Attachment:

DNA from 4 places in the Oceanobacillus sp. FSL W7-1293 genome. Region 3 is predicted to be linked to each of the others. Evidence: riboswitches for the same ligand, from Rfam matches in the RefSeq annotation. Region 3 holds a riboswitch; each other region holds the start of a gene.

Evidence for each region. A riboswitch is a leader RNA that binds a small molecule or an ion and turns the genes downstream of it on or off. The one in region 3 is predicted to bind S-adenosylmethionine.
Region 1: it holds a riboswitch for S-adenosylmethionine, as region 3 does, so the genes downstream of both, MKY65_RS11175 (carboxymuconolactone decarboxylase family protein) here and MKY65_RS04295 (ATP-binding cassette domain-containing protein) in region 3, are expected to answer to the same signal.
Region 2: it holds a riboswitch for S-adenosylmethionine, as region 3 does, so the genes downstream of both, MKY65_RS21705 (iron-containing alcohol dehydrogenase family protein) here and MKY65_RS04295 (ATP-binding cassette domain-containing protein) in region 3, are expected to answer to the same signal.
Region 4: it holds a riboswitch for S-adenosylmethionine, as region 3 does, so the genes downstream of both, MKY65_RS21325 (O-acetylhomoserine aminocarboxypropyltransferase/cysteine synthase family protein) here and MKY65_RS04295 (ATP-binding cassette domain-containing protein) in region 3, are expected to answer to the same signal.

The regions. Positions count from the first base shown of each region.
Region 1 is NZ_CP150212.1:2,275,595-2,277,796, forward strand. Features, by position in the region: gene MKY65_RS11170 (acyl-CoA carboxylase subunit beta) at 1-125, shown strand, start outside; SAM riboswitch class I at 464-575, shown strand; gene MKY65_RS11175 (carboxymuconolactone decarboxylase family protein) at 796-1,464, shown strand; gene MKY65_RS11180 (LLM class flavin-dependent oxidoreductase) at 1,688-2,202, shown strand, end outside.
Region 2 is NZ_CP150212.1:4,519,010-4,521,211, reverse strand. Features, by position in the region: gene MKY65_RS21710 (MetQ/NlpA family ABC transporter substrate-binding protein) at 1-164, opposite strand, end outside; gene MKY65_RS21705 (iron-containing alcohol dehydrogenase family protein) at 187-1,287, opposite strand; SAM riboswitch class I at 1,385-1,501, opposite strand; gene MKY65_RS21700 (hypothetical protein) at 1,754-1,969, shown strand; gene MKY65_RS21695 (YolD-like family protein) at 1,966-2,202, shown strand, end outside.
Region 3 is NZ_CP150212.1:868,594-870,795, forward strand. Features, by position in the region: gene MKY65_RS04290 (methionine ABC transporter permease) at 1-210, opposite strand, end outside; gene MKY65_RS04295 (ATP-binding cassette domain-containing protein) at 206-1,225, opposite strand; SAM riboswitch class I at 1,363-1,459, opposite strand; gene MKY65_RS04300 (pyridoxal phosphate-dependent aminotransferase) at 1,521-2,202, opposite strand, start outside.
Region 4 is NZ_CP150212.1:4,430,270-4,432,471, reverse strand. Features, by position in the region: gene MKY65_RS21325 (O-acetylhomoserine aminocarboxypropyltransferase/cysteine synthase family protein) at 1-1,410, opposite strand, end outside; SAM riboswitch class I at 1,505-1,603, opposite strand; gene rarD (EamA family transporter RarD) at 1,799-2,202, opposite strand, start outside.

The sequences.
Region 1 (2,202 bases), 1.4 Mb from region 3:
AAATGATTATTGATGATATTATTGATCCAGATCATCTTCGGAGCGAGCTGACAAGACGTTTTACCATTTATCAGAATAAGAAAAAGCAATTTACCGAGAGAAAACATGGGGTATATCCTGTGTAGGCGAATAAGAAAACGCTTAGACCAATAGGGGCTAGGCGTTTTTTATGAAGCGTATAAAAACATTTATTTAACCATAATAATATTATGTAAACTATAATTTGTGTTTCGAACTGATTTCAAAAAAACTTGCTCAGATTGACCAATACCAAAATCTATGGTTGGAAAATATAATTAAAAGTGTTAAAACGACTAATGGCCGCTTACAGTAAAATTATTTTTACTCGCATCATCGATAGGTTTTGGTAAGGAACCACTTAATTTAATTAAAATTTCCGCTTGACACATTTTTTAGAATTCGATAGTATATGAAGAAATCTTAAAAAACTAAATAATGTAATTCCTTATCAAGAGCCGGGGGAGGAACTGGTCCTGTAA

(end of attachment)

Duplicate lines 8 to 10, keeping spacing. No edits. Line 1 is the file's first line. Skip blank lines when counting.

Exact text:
Region 2 is NZ_CP150212.1:4,519,010-4,521,211, reverse strand. Features, by position in the region: gene MKY65_RS21710 (MetQ/NlpA family ABC transporter substrate-binding protein) at 1-164, opposite strand, end outside; gene MKY65_RS21705 (iron-containing alcohol dehydrogenase family protein) at 187-1,287, opposite strand; SAM riboswitch class I at 1,385-1,501, opposite strand; gene MKY65_RS21700 (hypothetical protein) at 1,754-1,969, shown strand; gene MKY65_RS21695 (YolD-like family protein) at 1,966-2,202, shown strand, end outside.
Region 3 is NZ_CP150212.1:868,594-870,795, forward strand. Features, by position in the region: gene MKY65_RS04290 (methionine ABC transporter permease) at 1-210, opposite strand, end outside; gene MKY65_RS04295 (ATP-binding cassette domain-containing protein) at 206-1,225, opposite strand; SAM riboswitch class I at 1,363-1,459, opposite strand; gene MKY65_RS04300 (pyridoxal phosphate-dependent aminotransferase) at 1,521-2,202, opposite strand, start outside.
Region 4 is NZ_CP150212.1:4,430,270-4,432,471, reverse strand. Features, by position in the region: gene MKY65_RS21325 (O-acetylhomoserine aminocarboxypropyltransferase/cysteine synthase family protein) at 1-1,410, opposite strand, end outside; SAM riboswitch class I at 1,505-1,603, opposite strand; gene rarD (EamA family transporter RarD) at 1,799-2,202, opposite strand, start outside.